My goal as a teacher is to communicate the why and how of the physical sciences, as much as the specific material. When nature gives us a problem, how do we go about deciding what aspects of it are important? What does it mean to understand a natural phenomenon? The most fundamental concept is scaling. We must first ask, what is big and what is small? Ultimately, which processes control the behavior of the system, and which only modify its behavior in minor ways? The assets a physical scientist should strive to develop are a deep and mature grasp of basic mathematics, intuition, the ability to think logically, and above all the ability to recognize when one does not understand a problem. Of course, these are not entirely distinct qualities. There is also a "story telling" element that is essential to science, though many scientists either do not accept this, or accept it resentfully. That is, science is not just about the natural world, it is also about us trying to understand the natural world. A good scientist (or teacher) must take into account not only the external facts of the problem at hand, but also the contortions the human mind must go through in order to internalize these facts. All these issues are at the heart of research as well as teaching; research is just teaching oneself.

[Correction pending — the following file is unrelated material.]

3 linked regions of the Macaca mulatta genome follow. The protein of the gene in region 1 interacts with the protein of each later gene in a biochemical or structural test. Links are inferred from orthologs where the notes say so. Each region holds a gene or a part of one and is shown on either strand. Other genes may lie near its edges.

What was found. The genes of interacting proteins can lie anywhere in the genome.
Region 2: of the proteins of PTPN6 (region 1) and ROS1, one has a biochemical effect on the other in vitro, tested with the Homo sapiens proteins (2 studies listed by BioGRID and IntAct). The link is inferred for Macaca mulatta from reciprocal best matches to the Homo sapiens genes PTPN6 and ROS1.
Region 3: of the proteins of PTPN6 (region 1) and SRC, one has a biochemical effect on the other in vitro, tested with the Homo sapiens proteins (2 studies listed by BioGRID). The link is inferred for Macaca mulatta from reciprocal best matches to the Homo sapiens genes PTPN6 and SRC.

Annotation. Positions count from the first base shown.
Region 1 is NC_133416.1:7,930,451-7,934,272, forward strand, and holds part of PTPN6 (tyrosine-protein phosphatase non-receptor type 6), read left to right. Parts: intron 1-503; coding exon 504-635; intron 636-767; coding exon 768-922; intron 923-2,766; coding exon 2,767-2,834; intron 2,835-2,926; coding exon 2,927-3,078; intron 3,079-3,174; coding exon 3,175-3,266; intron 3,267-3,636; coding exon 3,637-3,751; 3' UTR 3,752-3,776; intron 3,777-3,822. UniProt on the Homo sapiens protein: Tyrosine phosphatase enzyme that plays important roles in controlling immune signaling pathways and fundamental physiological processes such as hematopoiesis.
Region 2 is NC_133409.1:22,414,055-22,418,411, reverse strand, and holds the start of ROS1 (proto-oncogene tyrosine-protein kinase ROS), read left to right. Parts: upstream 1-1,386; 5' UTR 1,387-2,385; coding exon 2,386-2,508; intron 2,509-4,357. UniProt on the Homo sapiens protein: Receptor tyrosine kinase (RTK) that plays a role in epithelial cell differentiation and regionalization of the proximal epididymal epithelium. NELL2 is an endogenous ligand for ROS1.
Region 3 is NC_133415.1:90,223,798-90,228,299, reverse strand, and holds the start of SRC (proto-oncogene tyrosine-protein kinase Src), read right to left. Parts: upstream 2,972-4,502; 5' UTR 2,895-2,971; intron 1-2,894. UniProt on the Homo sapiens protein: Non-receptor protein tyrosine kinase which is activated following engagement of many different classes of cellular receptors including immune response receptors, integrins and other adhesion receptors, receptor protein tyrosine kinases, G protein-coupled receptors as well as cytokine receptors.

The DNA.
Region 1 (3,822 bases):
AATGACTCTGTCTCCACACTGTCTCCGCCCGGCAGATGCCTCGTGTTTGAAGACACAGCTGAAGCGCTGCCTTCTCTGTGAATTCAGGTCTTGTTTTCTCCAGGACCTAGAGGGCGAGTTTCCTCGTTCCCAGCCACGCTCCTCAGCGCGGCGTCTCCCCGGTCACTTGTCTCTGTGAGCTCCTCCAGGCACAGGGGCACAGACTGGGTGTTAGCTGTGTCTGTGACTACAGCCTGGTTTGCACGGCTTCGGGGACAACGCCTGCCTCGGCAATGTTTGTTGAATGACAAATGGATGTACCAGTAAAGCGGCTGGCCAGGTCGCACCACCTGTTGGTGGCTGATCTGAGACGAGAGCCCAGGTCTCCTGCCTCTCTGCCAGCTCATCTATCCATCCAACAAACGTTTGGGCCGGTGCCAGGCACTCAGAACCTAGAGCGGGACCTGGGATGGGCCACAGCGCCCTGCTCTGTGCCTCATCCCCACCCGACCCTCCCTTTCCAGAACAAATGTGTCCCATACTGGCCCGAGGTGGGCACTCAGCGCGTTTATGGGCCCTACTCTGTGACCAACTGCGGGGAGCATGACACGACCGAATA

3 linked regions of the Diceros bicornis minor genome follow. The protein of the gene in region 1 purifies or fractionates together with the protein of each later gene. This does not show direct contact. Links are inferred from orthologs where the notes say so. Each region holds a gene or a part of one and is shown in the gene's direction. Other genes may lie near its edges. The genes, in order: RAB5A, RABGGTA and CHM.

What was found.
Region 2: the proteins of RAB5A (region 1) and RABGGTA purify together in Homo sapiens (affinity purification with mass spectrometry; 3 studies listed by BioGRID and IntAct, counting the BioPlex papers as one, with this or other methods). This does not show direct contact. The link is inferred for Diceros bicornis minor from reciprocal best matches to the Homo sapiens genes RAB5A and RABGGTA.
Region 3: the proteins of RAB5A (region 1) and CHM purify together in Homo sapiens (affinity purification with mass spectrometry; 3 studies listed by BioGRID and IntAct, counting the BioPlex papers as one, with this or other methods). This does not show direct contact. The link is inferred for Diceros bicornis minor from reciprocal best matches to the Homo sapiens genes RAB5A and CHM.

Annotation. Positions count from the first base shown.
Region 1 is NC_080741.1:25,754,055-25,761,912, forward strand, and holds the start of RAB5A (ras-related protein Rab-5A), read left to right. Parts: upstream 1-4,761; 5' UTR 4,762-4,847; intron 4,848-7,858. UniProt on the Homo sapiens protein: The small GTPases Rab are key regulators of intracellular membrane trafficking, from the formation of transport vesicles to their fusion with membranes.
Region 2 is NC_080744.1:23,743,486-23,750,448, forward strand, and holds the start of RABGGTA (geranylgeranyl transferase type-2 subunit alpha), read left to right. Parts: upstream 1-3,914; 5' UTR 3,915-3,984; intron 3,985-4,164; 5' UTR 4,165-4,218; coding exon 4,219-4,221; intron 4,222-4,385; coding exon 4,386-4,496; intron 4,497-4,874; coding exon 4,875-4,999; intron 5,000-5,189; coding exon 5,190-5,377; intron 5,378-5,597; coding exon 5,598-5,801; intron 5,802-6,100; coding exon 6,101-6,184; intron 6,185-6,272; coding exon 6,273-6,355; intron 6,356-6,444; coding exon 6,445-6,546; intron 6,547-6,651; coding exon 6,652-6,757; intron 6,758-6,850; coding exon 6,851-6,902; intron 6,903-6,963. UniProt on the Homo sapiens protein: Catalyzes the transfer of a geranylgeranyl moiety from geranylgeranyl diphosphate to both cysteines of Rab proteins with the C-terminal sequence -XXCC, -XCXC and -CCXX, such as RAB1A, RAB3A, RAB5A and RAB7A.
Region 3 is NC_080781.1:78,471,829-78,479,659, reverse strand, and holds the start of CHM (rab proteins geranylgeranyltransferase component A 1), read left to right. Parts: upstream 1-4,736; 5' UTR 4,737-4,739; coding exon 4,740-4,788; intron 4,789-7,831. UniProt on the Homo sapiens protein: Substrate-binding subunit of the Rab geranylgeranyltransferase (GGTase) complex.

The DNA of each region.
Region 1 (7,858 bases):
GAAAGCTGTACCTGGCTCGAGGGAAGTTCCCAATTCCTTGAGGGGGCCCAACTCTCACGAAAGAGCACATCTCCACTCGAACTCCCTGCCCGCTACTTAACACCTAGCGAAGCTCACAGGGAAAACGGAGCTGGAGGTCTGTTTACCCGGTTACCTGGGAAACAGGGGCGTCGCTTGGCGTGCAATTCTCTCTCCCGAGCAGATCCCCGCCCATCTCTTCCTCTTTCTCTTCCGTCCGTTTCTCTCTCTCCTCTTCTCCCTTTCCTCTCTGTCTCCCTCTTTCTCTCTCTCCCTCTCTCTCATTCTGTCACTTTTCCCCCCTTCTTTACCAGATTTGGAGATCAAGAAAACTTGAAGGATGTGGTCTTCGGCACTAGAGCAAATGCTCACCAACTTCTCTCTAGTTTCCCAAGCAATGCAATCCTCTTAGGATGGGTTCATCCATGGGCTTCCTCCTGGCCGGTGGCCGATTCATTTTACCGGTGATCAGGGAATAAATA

Atmospheric dynamics, tropical meteorology, climate dynamics, fluid dynamics, tracer transport.
PhD Massachusetts Institute of Technology, 1989 BA Wesleyan University
CUNIX ID: ahs129